• Myra says...

      I came here to say this but Jesse you said it so much better! keep it small, keep it natural. Try not to overthink it, you cannot fill it in for him. He will do that all by himself :) which is a wonderful thing.
      Exciting times ahead for you and your family!

    • Claudia says...

      Love your story. I’m planning on having my second child at home and our son will be nearly three when he becomes a big brother.

  22. Ladybird2011 says...

    When I was pregnant with my son, my daughter would start singing to my belly. We talked a lot about how it would all be: we had a planned homebirth while she was with grandma, but had also prepared her for a possible stay at the hospital. When she met her baby brother I made sure I wasn’t holding him, I embraced her and we went to look at the baby together. She had bought a toy for him beforehand and the baby brought a toy for her too (a baby doll that could also be bathed, so the next week’s she was little mommy besides me, breastfeeding her baby doll, wearing her in a sling, bathing her, changing her… It was so sweet to watch her. Another great tip I read about beforehand was to create a special box with books, crayons and toys that would only be used during baby feeding times. And I cannot recommend enough the book “sibling rivalry” by the writers of the equally genius book “how to talk so kids listen, how to listen so kids talk”! Good luck, 2 kids is so much nicer than just 1 :-)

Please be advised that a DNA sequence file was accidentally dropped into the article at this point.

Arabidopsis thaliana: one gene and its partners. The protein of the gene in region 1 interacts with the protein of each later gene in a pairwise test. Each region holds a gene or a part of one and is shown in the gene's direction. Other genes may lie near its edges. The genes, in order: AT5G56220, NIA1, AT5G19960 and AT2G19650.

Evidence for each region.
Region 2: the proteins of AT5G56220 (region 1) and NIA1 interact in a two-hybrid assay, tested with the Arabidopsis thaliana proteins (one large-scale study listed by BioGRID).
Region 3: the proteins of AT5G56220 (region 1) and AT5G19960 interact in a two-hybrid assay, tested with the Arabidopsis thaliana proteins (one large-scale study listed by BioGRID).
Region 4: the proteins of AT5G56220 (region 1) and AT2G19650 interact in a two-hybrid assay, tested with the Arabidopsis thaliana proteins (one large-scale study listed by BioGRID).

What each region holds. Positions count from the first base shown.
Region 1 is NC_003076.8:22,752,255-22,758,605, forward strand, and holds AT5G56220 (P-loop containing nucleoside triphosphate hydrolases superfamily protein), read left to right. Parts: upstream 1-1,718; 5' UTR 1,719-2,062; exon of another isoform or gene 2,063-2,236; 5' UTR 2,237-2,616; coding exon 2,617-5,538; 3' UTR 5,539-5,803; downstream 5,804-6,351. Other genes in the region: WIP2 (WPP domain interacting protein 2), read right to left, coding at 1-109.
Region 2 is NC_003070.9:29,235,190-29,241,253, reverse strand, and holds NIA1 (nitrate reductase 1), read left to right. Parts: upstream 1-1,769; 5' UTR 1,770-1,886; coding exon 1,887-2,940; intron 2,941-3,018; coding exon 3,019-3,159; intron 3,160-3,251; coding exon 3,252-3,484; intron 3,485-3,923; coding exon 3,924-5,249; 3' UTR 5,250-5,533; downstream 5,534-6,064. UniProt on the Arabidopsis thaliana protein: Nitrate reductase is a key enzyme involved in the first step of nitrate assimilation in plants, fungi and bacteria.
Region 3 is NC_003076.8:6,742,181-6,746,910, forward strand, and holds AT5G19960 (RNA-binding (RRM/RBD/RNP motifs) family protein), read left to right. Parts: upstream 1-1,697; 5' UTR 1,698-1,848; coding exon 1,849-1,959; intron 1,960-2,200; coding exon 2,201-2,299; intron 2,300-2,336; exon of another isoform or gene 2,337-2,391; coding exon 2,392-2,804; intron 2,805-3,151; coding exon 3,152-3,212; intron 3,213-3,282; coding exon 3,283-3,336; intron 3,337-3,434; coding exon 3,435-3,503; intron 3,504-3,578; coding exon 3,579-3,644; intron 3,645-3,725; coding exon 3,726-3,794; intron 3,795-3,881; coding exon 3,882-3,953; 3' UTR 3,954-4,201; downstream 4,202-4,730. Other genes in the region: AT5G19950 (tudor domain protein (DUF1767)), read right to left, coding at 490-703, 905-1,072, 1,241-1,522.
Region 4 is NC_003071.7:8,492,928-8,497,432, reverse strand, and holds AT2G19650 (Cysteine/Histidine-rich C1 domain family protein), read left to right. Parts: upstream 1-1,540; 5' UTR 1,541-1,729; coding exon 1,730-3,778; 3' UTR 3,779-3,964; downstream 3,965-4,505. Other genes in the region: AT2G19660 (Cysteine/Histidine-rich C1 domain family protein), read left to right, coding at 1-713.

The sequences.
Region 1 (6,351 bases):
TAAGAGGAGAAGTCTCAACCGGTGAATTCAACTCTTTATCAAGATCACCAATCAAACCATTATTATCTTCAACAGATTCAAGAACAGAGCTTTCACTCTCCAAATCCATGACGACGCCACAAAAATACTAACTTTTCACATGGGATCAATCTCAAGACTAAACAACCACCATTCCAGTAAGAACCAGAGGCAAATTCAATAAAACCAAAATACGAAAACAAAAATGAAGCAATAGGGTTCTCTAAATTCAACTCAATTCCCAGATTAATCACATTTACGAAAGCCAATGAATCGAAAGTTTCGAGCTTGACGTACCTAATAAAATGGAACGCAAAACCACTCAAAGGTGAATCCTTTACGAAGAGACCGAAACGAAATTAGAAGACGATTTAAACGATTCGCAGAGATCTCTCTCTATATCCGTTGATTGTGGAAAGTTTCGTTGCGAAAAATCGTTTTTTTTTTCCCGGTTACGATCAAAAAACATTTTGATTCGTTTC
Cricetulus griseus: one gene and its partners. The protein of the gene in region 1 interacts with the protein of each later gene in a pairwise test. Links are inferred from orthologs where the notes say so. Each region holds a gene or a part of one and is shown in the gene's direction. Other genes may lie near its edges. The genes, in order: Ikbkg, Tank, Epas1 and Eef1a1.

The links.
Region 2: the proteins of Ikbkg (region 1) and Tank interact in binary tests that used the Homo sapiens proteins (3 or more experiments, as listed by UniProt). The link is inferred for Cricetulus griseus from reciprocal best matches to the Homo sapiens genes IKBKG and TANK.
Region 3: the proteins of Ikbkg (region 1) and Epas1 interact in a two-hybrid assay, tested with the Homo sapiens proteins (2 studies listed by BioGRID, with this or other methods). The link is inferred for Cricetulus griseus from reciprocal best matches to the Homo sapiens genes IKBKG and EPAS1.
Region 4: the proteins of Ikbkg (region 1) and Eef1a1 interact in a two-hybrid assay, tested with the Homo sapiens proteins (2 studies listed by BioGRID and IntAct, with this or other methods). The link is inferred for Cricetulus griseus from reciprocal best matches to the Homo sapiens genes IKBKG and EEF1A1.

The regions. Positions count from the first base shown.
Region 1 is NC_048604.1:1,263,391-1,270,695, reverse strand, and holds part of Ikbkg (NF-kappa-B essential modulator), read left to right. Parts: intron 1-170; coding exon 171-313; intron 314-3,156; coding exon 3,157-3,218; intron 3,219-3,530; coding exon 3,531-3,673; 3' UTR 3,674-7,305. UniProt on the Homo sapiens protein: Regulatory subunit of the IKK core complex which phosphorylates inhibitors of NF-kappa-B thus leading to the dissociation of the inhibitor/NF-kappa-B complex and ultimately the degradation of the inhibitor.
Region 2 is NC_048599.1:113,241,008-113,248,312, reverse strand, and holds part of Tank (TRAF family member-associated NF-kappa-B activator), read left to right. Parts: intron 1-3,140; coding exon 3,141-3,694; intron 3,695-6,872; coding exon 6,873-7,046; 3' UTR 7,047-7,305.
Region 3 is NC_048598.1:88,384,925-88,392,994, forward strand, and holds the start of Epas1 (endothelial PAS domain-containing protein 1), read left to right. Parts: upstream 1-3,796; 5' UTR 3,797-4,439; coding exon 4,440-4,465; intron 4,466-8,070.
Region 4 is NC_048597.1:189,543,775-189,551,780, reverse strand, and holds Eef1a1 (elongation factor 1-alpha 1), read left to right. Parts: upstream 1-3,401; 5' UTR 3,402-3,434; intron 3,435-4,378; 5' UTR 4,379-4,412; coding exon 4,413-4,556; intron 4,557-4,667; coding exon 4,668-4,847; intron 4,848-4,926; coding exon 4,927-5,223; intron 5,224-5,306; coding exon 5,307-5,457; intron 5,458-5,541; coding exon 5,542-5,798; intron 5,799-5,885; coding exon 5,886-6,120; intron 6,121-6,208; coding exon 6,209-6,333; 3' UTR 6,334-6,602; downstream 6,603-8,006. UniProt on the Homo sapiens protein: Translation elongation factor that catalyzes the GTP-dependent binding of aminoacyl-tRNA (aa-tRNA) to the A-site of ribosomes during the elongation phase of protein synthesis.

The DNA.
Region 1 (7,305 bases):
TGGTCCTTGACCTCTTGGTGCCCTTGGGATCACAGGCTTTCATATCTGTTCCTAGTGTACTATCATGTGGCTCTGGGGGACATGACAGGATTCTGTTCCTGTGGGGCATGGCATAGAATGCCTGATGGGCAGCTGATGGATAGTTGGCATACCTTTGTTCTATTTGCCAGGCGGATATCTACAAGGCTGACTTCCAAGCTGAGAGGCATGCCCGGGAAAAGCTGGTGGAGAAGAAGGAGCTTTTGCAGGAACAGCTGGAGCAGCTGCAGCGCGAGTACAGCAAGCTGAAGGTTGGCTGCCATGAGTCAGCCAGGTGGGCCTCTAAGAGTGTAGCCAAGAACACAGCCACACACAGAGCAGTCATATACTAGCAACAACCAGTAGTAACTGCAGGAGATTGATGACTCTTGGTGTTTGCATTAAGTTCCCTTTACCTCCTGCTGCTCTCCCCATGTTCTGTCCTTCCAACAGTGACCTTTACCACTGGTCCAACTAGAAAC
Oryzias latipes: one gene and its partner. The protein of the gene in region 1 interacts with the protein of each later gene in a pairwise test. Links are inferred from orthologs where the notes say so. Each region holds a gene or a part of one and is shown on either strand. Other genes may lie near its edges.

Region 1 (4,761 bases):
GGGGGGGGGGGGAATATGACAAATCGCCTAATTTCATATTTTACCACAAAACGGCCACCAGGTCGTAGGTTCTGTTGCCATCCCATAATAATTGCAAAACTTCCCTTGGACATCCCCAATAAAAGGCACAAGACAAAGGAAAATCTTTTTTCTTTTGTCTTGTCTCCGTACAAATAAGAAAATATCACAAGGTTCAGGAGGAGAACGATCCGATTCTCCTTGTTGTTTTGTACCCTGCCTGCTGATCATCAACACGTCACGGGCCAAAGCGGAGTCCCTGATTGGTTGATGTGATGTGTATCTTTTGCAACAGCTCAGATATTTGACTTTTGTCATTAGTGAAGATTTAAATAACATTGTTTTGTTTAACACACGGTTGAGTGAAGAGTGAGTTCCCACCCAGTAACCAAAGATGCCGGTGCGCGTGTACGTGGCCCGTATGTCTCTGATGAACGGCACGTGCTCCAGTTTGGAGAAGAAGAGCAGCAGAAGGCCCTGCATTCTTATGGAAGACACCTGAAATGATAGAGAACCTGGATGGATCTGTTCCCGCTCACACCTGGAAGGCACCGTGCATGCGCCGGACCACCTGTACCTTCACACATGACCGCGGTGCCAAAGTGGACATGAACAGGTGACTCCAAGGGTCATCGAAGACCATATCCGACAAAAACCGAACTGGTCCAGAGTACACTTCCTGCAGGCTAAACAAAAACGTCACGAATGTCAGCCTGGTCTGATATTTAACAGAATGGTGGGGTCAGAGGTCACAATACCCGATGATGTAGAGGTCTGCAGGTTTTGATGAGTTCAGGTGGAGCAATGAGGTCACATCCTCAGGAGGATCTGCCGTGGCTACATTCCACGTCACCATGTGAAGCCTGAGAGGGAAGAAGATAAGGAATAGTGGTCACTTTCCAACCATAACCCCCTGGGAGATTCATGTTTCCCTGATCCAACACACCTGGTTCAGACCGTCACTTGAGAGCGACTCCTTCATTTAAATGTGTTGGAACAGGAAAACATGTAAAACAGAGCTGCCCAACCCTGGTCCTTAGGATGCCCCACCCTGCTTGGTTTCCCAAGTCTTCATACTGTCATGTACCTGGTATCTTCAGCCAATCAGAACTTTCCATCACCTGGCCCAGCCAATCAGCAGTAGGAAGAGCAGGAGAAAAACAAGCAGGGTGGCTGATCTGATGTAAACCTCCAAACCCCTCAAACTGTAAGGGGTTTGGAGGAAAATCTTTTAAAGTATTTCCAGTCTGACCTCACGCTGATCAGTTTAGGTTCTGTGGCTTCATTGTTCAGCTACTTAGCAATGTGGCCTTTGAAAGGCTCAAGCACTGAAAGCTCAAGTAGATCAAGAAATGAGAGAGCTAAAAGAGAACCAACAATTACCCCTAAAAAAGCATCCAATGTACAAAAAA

23. Laura says...

    Our nurse held off on bathing our son until our 3 year old daughter could be present. After the initial intro, the nurse made a big production of our daughter being the big helper during bathtime . The nurse had her hold the new baby’s hand and sing while he got his first shot and commented on how great she did at soothing him. After the exhaustion of childbirth, it was sweet to sit back and watch my two kids interact with each other for the first time without the pressure of trying to create a moment. And it carried over to my daughter wanting to be the big helper at home!

  24. Jessica says...

    We just welcomed our second son two weeks ago. Our first, a two year old boy, was very excited to know a baby was in my tummy and told everyone we came across about “my baby, Donna” (a name we still can’t figure out the origin of, but stuck for my 41 weeks of pregnancy). We expected an adjustment period of transitioning to a family of four, but didn’t expect our toddler’s first question upon meeting his brother to be “where will he be living?” We laughed — how sweet — but stopped laughing when our first whole day home as a new family consisted of our first born hiding behind a chair screaming. He had never had a meltdown or tantrum to date. I cried wondering if we really did ruin his life (post pregnancy emotions contributing to this I’m sure), and my husband and I questioned what to do next. Do we send him to daycare so he has some consistency in routine or will that make him feel like we’re pushing him out while we spend time with the baby and so forth.